The tantalum market is expected to grow over the next four years. Not without, however, risking dramatic price peaks if supplies were to be interrupted.
We have often dealt with tantalum, a rare metal that, for a whole series of reasons we will see, has also attracted the attention of many readers.
It will therefore please many to know that, according to a recent study, tantalum could be the protagonist of a strong rise in the coming years. In fact, according to Technavio, a London market research company, the global market for this metal, between 2017 and 2021, is destined to grow with an annual growth rate of over 3%.
For those who have never heard of tantalum, it will be enough to know that it was discovered in 1802 by the Swedish chemist Anders Gustaf Ekeberg. It is a highly corrosion-resistant metal of acids, which boasts a high melting point, as well as being a good conductor of heat and electricity. But, what is certainly more interesting are its uses, barely visible but under the eyes of all …
No tantalum … no smartphone!
Tantalum is in fact the key component of the capacitors, those gadgets that fill any miniaturized electronic device, from smartphones to personal computers.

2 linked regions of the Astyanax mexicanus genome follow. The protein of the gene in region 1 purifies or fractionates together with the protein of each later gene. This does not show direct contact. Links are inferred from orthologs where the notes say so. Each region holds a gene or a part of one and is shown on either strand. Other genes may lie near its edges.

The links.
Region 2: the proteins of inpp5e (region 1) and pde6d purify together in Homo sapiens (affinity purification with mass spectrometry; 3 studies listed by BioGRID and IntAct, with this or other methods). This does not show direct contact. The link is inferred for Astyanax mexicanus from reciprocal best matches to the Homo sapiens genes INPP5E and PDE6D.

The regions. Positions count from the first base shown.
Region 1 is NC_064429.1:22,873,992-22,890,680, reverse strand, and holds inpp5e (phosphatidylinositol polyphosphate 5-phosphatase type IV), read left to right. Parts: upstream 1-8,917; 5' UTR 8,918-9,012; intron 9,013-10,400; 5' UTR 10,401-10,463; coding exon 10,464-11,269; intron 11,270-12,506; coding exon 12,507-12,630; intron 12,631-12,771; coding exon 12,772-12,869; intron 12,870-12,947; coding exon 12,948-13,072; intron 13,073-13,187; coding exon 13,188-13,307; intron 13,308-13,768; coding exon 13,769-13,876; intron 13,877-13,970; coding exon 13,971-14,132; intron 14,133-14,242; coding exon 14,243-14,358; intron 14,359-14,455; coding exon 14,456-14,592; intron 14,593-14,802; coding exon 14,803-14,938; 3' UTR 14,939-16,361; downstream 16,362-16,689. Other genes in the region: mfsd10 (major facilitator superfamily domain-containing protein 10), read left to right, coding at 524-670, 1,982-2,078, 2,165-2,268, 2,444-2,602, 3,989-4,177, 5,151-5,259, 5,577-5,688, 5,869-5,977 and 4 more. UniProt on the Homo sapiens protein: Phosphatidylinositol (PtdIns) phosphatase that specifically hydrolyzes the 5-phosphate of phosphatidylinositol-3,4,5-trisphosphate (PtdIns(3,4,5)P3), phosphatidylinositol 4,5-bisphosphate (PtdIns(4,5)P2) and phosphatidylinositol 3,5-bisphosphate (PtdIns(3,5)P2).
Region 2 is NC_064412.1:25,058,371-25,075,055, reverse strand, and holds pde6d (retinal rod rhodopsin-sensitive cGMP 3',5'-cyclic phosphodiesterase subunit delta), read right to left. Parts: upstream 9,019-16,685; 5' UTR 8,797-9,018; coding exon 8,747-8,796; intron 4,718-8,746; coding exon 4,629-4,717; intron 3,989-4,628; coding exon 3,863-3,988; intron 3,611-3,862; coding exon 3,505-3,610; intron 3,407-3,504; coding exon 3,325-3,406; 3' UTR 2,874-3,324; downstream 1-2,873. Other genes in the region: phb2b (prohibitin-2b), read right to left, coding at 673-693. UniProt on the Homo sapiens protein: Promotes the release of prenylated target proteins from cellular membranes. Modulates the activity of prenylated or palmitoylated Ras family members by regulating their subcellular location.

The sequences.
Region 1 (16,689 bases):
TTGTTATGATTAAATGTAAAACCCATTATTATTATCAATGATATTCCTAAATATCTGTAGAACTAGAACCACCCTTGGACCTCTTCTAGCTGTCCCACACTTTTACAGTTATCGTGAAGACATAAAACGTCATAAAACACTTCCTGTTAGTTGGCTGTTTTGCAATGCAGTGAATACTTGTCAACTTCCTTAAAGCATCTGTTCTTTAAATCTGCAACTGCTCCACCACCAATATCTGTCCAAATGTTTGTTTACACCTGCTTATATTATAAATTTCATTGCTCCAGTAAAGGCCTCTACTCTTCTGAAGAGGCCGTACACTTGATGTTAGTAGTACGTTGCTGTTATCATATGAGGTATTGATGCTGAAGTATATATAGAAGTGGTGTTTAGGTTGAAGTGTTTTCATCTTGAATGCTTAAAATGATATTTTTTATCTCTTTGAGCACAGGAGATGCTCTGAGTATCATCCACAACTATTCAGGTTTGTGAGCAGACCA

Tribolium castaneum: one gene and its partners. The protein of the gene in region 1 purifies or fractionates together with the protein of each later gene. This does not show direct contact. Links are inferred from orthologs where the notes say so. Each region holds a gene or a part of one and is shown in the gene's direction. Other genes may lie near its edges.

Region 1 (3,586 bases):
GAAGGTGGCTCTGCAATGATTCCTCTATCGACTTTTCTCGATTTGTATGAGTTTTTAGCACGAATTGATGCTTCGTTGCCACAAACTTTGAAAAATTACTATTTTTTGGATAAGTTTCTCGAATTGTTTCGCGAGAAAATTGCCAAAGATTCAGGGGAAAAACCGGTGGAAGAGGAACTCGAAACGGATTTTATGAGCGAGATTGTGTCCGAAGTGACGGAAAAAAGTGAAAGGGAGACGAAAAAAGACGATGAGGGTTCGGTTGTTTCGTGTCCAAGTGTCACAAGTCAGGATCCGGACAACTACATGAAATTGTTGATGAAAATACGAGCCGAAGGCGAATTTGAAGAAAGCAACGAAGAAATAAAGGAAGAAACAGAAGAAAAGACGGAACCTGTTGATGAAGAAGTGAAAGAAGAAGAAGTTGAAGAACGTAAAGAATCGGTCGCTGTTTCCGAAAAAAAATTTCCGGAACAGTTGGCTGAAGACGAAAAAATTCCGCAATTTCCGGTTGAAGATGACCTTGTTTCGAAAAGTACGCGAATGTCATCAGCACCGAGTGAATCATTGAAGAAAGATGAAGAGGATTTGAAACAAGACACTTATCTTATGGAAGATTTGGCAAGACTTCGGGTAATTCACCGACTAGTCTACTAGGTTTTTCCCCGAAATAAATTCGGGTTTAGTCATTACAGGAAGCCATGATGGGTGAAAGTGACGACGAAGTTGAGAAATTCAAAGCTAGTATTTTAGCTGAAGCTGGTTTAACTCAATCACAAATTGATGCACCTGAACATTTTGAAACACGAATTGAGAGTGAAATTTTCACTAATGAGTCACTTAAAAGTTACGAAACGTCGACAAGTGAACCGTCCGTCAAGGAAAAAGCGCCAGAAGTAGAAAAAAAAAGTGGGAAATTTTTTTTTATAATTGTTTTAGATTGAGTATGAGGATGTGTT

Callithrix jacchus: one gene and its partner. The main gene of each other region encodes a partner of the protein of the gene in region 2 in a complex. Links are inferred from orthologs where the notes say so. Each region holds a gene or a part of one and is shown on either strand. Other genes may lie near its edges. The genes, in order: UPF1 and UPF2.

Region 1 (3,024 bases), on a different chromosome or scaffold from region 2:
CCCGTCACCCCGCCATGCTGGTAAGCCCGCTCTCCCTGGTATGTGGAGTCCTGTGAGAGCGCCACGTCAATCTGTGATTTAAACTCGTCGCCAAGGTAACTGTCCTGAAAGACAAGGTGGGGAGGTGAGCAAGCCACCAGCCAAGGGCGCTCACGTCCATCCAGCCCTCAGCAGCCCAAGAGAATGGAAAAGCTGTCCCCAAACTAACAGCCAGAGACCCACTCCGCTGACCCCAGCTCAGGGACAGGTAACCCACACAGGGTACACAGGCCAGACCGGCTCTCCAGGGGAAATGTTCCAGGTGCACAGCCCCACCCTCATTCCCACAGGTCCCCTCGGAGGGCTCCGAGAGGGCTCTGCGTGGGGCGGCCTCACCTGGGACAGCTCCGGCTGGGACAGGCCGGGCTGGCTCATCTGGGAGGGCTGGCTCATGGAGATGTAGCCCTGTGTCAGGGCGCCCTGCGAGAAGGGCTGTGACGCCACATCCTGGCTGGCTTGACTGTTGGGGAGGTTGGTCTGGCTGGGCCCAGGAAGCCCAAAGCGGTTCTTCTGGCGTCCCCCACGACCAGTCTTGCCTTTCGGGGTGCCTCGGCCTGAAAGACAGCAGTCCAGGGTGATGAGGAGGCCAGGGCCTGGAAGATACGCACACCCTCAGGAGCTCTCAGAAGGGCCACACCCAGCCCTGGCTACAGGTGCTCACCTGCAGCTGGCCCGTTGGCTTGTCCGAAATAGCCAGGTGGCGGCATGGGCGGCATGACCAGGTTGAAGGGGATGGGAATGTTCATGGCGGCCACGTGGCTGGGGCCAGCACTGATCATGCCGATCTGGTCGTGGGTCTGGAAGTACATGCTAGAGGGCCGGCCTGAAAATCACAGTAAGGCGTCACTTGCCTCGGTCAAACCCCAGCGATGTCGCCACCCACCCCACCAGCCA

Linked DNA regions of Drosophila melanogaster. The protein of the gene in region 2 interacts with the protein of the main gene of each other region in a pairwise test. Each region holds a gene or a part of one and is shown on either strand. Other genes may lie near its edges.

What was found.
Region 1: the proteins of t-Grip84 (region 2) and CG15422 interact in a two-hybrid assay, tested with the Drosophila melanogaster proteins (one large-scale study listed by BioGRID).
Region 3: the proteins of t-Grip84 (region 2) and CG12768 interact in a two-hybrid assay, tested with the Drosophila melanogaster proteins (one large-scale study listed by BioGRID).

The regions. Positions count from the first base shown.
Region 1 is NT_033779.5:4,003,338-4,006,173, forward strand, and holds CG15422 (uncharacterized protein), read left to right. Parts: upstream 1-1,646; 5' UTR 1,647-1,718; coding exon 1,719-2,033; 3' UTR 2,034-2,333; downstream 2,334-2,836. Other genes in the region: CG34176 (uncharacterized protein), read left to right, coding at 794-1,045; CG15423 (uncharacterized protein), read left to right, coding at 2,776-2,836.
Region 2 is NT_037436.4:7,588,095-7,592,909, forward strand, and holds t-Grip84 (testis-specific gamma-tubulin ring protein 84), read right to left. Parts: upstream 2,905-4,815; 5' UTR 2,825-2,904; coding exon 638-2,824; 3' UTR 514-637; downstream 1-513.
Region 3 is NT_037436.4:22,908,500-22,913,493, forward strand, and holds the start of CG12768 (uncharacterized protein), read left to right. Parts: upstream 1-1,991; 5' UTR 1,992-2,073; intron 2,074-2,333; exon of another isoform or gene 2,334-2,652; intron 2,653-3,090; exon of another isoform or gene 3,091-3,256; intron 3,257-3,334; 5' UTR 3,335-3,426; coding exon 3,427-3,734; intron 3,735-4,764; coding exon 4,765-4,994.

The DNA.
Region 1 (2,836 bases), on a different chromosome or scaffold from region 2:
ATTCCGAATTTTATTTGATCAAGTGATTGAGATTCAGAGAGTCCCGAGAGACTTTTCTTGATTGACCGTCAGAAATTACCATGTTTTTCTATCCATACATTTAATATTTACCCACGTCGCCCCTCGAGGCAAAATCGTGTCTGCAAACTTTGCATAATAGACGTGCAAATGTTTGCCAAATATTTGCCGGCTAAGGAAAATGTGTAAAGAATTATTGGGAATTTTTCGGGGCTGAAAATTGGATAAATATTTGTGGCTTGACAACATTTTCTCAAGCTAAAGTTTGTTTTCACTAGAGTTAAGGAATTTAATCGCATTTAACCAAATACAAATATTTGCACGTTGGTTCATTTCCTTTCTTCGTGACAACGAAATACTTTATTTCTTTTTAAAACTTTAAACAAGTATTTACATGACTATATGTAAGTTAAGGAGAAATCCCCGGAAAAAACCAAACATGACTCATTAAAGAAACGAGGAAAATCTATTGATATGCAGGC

According to the Technavio study, following the growth of 1.3 billion smartphones in the coming years, tantalum will benefit from such robust demand. A demand fueled mainly by the spread of the Internet and new technologies in developing countries.
If we look at the supply front from the point of view of Western countries, the picture is worrying. No country has a mining industry and, for Europe and North America, the only possibility is that of imports from the few countries in the world that produce it.
Offer at risk
Rwanda, the Democratic Republic of the Congo, Brazil, China and Australia are the main producers of tantalum. Tantalum is therefore mainly concentrated in an area of Africa that is very unstable politically and marked by the exploitation of child labor, in inhumane conditions, for the extraction of the mineral.
Under such conditions, the risk of sudden supply disruptions is concrete and, in a context of increasing demand, this would have a disruptive effect on prices.
At this point, analysts can only add: “warned man … half saved!”